- An HR director spent five days at a company before quitting and suing for discrimination, but she failed to state a claim in her complaint, the 3rd U.S. Circuit Court of Appeals ruled (Boddie v. Cardone Industries Inc., No. 20-3058 (3rd. Cir., Oct. 15, 2021)).
- Upon arriving at her new job as director of human resources, the plaintiff questioned the demographic makeup of the company's upper management. She learned the next day that her office was at a satellite facility, rather than the headquarters, and that most of the company's minority employees worked there. She soon discovered that the company was embroiled in business issues, making her new gig less opportune.
- She quit halfway through her fifth day and filed a lawsuit in which she charged her former employer with discrimination and infliction of emotional distress. A district court dismissed her complaint, and the 3rd Circuit agreed.
The HR director alleged her employer took an adverse employment action against her by way of constructive discharge. The district court and appellate court found that the details she alleged did not support her claim.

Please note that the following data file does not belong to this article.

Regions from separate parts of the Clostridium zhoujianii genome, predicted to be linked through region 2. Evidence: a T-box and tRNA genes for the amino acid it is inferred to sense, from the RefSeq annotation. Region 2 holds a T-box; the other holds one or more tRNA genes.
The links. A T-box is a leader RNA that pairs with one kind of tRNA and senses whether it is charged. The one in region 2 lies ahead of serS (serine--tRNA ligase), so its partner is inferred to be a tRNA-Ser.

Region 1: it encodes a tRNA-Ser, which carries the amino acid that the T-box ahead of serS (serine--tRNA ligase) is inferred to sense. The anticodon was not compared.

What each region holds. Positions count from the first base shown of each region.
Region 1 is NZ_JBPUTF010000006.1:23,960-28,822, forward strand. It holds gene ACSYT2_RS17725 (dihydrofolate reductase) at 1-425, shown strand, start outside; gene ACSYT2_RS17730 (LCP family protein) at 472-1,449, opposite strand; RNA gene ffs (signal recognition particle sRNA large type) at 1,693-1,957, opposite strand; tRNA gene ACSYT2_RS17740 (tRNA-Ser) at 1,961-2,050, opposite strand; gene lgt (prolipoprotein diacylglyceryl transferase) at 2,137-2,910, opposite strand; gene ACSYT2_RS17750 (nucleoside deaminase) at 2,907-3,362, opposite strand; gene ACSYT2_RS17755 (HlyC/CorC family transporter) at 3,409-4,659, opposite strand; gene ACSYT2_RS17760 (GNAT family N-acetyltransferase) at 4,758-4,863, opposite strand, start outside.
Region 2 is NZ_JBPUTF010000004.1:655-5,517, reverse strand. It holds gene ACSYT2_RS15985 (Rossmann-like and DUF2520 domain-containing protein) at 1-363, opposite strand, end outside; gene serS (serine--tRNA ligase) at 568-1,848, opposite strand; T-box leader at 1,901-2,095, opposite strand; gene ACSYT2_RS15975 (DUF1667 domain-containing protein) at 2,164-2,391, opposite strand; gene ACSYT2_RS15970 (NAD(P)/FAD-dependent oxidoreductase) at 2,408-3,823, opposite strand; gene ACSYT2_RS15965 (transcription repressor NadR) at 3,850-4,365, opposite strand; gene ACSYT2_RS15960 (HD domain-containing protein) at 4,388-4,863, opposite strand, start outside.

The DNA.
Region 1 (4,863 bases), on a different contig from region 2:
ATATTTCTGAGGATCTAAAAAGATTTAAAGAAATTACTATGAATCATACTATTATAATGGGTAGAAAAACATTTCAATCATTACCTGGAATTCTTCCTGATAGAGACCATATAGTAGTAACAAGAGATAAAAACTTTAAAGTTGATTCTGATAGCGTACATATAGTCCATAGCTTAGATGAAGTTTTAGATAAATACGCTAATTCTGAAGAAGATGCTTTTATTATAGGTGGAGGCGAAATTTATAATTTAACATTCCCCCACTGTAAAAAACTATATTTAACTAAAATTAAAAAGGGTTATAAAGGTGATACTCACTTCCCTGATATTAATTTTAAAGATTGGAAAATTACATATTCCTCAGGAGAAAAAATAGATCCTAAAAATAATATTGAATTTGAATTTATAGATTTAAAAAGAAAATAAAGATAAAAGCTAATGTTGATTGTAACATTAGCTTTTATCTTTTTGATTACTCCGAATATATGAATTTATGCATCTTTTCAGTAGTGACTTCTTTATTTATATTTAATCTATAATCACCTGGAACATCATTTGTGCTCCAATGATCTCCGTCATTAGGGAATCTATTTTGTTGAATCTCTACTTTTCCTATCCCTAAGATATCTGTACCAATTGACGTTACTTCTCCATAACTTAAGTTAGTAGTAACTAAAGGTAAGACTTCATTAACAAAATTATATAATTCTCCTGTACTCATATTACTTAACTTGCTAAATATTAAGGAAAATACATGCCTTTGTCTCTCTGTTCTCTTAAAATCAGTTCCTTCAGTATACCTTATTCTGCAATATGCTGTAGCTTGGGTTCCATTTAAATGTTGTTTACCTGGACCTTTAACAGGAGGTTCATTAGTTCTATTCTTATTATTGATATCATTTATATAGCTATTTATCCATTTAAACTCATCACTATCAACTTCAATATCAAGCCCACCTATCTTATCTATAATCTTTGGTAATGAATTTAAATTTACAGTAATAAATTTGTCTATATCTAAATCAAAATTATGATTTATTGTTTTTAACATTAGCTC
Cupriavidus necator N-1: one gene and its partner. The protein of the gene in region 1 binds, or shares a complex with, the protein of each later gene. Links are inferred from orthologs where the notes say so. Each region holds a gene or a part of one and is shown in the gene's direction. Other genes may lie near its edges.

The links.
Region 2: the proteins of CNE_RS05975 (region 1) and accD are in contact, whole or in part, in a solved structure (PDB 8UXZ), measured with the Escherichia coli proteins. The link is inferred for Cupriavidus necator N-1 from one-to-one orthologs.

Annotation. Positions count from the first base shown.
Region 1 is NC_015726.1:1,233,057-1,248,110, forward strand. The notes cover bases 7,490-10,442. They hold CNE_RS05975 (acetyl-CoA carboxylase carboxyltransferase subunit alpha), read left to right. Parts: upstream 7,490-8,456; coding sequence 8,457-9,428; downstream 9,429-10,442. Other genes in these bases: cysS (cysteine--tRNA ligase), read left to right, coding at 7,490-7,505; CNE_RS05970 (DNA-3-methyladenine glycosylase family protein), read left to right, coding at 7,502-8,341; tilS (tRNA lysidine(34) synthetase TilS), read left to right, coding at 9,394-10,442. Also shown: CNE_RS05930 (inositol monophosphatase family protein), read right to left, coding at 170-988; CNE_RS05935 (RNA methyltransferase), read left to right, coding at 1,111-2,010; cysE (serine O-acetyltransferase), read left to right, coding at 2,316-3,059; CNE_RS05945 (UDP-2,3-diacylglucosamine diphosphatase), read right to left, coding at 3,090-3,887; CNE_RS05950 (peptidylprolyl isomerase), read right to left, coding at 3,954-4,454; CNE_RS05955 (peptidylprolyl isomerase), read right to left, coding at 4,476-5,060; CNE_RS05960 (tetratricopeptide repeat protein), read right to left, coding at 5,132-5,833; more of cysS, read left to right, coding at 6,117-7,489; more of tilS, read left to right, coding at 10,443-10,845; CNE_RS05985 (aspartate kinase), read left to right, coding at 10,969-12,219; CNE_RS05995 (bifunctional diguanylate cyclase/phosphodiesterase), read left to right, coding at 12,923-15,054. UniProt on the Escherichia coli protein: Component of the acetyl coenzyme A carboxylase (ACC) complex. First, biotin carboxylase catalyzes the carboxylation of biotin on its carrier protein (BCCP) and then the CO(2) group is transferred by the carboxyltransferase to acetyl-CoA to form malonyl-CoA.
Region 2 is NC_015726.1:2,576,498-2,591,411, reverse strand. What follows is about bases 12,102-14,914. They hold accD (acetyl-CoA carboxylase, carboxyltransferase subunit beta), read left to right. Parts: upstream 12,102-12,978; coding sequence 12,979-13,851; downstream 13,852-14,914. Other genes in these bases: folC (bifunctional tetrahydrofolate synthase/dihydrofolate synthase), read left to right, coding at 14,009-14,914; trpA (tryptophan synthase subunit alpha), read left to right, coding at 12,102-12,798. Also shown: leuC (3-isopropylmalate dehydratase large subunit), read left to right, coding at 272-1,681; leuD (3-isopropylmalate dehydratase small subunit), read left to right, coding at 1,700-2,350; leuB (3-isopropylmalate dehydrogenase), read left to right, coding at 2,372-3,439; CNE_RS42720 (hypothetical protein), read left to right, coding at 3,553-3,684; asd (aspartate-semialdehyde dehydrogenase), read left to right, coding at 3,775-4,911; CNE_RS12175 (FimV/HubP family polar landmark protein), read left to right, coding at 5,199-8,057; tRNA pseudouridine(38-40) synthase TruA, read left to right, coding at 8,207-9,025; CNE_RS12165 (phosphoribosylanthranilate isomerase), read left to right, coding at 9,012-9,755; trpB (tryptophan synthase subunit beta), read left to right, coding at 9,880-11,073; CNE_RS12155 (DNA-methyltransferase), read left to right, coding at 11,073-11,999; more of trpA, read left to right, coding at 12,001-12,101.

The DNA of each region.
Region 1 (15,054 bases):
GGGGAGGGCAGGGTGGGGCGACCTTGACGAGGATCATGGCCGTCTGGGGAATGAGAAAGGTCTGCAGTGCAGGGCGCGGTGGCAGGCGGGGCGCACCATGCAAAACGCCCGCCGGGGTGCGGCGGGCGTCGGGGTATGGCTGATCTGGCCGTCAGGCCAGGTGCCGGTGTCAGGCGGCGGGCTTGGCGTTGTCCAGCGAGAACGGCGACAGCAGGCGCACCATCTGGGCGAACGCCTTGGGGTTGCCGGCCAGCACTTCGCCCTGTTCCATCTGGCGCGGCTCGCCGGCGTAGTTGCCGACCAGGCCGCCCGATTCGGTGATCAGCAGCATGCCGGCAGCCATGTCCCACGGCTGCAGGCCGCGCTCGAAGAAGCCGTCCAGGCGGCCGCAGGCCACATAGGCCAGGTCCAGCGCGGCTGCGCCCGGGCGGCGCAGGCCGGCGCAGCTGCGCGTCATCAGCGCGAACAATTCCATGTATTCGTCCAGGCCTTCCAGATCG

"Constructive discharge occurs when an employer knowingly permit[s] conditions ... so intolerable that a reasonable person subject to them would resign," the court said, quoting a 2006 opinion stemming from a lawsuit involving Walmart.
The conditions the HR director found fell short of the threshold set by the courts. The court recognized the state of her workspace was unwelcome: the director said her office was home to a giant cockroach and foul smells.
But the employer responded to the director's concerns. "Her supervisor advised that a cleaning crew would arrive later that day and permitted [the worker] to leave early," the court said. "Rather than giving [her employer] a chance to fix the problems, [she] resigned."
This element is key to the complaint's dismissal. Courts generally hold that reasonable employees look into "alternative avenues" before resigning over working conditions, the 3rd Circuit said. But the director refused to wait even a few hours to see if a cleaning crew could rid her office of odor and vermin.